Knowing how to identify oak wood and oak trees is not as difficult as it may initially seem. There are a number of physical and visual signifiers that easily separate oak from other species. There are two main species of European Oak: Pedunculate Oak (Quercus robur), also known as English Oak, and Sessile Oak (Quercus petraea). Both being of the Quercus genus, they share many physical characteristics but still have a number of specific differences. Realistically, this makes little difference in their use as timber as English Oak wood and Sessile Oak wood are so similar in strength and durability.
How to identify oak trees
1. Shape and Profile
Used in many company logos, oak trees have a distinctive silhouette that is easily recognised. Oak trees have a wide, rounded canopy, usually taking up two thirds of the overall height of the tree compared to the trunk. The trees themselves, once matured, are extremely tall with notably thick trunks. The largest of these in Britain, known as the Major Oak, stands in Sherwood Forest and has a trunk with a girth of 33 feet.
Oak tree branch structure is particularly distinctive. The branches of the canopy are thick and kinked with no straight leader as branches grow out in an alternating pattern. There are no opposing growths as buds are arranged in a spiral pattern, producing branches in random directions. Winter twigs have a smooth silvery brown bark with clusters of buds at the tip and individual buds arranged in a spiral along the length. These buds have small overlapping dark brown leaves, giving them a scaly appearance.
In young trees the oak bark pattern has irregular shallow fissures, as if the surface layer has split then healed, with a silvery grey brown colour. As the tree ages, the bark thickens and takes on a darker hue, though remaining grey. The fissures grow deeper, giving the trunk a rough, almost scaled appearance. Oak bark often has a layer of lichen, one of many other species it supports, lightening its colour.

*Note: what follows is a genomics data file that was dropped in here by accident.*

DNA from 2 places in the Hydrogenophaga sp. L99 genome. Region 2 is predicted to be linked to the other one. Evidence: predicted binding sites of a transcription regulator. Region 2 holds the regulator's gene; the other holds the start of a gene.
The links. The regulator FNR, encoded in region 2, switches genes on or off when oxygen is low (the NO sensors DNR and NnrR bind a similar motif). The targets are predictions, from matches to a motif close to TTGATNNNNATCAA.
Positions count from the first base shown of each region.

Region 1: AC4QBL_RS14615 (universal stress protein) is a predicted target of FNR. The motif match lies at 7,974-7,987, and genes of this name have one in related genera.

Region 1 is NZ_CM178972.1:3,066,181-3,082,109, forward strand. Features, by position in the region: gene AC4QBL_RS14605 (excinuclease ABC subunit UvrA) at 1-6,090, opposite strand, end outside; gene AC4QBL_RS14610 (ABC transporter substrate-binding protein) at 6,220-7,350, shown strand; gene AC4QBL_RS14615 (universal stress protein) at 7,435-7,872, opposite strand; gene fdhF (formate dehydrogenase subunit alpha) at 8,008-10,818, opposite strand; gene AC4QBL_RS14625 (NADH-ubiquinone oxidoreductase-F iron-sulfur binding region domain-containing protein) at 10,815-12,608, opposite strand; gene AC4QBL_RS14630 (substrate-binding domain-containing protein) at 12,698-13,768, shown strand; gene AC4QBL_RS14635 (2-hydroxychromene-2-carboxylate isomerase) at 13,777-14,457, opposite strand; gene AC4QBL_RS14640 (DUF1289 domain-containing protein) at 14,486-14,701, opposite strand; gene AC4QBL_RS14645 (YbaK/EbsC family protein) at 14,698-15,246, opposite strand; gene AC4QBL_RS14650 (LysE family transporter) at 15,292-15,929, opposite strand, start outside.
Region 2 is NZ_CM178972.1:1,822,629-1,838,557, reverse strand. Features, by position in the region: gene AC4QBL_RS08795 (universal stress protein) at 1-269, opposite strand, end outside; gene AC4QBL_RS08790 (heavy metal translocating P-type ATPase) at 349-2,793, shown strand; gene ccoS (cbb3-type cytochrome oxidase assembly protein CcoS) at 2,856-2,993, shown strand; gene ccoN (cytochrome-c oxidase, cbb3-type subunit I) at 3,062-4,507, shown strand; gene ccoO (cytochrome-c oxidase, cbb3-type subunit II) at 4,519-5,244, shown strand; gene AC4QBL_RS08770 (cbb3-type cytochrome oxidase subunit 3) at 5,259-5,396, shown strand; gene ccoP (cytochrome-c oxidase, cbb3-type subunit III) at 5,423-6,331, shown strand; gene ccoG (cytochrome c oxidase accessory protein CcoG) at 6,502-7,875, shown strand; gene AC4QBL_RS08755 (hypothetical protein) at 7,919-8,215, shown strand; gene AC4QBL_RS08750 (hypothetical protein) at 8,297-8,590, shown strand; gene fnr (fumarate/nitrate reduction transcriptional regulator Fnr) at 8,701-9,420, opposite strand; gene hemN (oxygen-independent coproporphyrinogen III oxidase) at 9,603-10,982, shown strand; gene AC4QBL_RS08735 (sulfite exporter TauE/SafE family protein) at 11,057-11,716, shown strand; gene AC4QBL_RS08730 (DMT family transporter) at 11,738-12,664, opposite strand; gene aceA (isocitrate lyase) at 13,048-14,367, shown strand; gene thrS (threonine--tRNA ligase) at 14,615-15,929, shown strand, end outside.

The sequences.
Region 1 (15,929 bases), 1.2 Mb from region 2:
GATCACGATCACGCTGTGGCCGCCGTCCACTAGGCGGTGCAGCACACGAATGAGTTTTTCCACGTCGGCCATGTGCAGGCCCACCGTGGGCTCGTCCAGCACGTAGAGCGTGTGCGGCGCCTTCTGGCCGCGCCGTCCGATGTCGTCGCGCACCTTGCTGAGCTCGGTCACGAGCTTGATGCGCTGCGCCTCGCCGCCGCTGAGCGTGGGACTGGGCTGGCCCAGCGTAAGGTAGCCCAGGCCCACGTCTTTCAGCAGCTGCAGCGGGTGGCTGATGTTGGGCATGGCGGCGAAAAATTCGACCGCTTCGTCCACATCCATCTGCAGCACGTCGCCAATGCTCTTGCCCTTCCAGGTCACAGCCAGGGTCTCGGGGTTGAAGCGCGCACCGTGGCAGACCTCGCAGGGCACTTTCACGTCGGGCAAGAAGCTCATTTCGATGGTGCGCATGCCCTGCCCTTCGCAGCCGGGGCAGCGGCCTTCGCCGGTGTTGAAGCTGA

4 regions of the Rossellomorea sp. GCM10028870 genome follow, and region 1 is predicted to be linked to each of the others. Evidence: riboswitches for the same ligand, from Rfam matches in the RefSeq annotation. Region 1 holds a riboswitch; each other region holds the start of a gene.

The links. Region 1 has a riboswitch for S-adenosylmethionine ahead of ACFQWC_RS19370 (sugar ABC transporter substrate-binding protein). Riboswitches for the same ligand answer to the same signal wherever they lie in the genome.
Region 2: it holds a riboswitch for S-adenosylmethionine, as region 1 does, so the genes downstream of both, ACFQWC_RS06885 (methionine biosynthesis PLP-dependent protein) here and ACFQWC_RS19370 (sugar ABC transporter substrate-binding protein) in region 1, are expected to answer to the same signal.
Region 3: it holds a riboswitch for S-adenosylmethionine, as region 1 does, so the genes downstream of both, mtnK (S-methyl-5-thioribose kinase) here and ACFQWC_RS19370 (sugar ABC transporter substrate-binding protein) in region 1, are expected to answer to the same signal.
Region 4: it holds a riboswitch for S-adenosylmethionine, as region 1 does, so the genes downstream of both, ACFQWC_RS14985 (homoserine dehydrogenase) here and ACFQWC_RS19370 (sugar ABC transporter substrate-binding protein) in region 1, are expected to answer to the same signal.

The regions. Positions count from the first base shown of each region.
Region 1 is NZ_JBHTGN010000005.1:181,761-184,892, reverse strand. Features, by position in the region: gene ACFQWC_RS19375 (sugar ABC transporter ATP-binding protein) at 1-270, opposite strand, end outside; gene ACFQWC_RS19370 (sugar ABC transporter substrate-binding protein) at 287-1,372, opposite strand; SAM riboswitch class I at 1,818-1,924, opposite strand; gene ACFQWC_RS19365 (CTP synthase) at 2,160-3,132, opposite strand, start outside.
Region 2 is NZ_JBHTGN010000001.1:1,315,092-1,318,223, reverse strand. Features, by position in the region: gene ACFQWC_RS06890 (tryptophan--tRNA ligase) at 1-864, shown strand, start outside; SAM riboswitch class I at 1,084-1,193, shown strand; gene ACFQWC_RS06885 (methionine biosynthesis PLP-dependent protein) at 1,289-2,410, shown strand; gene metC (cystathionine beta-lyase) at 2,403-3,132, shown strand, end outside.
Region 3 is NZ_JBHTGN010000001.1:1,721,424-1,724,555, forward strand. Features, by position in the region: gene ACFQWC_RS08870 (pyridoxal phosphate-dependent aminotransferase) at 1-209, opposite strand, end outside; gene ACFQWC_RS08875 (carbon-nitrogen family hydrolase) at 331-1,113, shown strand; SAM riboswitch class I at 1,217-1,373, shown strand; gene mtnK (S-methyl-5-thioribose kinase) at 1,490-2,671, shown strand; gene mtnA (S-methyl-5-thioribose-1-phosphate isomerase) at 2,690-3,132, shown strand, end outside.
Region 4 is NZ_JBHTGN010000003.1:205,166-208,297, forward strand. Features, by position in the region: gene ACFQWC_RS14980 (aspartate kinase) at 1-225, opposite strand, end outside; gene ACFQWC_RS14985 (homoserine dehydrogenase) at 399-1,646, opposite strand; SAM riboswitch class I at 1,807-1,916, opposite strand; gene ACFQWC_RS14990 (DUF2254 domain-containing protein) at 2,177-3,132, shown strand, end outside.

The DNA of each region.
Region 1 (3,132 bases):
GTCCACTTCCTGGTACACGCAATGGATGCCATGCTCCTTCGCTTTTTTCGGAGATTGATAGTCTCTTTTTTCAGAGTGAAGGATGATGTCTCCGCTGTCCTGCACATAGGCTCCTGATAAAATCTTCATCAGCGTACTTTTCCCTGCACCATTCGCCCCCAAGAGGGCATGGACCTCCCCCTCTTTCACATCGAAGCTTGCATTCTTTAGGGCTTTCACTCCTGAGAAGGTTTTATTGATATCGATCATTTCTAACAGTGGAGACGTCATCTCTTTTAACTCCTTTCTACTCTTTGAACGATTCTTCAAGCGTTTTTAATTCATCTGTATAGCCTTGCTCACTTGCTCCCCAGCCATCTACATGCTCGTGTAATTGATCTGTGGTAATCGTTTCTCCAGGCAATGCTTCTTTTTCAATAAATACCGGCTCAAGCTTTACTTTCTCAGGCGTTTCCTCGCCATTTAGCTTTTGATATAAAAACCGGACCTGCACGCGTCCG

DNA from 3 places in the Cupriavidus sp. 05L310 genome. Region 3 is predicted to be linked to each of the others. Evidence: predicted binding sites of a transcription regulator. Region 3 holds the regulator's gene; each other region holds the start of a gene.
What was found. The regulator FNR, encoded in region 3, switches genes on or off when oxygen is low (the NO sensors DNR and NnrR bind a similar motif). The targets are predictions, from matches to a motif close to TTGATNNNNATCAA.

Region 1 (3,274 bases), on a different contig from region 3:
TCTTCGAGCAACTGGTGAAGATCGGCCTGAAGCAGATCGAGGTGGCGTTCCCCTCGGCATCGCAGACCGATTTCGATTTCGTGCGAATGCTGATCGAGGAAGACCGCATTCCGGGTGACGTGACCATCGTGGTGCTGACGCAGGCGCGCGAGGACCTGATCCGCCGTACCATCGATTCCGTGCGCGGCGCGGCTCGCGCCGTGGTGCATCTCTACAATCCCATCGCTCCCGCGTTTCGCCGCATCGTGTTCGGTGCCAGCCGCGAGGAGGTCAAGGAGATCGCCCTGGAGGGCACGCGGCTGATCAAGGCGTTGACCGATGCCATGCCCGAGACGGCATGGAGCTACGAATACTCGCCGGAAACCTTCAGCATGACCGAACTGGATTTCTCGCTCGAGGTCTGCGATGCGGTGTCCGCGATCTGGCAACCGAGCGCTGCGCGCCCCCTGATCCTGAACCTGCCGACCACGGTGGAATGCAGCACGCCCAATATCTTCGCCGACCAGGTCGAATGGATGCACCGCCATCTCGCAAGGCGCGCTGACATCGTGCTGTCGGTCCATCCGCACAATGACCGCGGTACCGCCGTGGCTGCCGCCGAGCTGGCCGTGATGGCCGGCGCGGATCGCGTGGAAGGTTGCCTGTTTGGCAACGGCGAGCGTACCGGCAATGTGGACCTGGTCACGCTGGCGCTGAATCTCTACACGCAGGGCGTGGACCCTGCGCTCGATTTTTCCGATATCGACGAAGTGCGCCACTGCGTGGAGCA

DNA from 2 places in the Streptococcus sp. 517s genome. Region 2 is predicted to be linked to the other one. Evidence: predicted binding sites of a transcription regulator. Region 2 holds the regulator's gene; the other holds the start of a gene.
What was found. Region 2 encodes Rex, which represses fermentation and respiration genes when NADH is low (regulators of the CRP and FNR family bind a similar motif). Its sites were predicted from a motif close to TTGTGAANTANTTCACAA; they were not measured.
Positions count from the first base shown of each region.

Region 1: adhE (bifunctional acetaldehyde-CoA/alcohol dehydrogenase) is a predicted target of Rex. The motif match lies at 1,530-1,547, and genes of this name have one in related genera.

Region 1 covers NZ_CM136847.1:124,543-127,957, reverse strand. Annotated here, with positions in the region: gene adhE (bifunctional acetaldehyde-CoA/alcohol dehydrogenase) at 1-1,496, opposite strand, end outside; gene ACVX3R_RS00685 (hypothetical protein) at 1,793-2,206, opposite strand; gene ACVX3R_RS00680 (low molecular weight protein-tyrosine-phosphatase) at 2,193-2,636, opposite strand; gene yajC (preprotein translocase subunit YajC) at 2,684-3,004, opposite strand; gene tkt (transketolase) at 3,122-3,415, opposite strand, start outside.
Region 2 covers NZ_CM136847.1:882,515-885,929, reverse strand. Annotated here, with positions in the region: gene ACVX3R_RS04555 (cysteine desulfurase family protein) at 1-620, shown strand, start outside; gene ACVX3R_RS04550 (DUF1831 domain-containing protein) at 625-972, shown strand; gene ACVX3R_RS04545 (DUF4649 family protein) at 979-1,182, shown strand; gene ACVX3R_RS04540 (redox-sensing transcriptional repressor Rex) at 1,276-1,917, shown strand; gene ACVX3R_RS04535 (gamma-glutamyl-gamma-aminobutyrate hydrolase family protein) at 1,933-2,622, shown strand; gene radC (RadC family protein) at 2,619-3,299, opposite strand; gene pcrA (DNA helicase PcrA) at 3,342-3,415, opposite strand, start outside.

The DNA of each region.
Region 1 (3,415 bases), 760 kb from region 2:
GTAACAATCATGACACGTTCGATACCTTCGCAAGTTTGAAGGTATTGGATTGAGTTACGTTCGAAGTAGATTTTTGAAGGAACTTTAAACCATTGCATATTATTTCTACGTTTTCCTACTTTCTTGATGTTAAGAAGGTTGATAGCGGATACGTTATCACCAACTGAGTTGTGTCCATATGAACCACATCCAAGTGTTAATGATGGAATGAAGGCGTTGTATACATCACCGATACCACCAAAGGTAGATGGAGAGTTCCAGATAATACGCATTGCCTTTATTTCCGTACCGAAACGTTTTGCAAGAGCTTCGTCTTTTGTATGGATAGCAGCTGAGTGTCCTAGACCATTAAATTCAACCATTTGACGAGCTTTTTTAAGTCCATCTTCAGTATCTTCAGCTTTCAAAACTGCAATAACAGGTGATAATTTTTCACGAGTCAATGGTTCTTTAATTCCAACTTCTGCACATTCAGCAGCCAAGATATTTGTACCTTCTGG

Along with its acorns, the leaves are probably one of the most recognisable features of an oak tree. Two major British conservation organisations, the Woodland Trust and The National Trust have it as their emblem. It regularly crops up in English heraldry and military decoration, showing the status of oak in British culture and history. The leaves themselves are longer than wide with a wavy outline of lobes and sinuses (curved projections with indentations between). There are between five and seven lobes to each side and the lobes are far more pronounced and curved in pedunculate oak. Sessile oak leaves often have fine hairs on the underside, particularly along the midrib. Leaves grow in a spiral pattern along the twigs and on sessile oak leaves have a very short stalk at their base. Over the year, their colour changes from deep green to a vivid reddish brown and dark brown in winter. Oak leaves are slow to decay, and often remain attached until new leaves grow in the spring.
4. Acorns and Flowers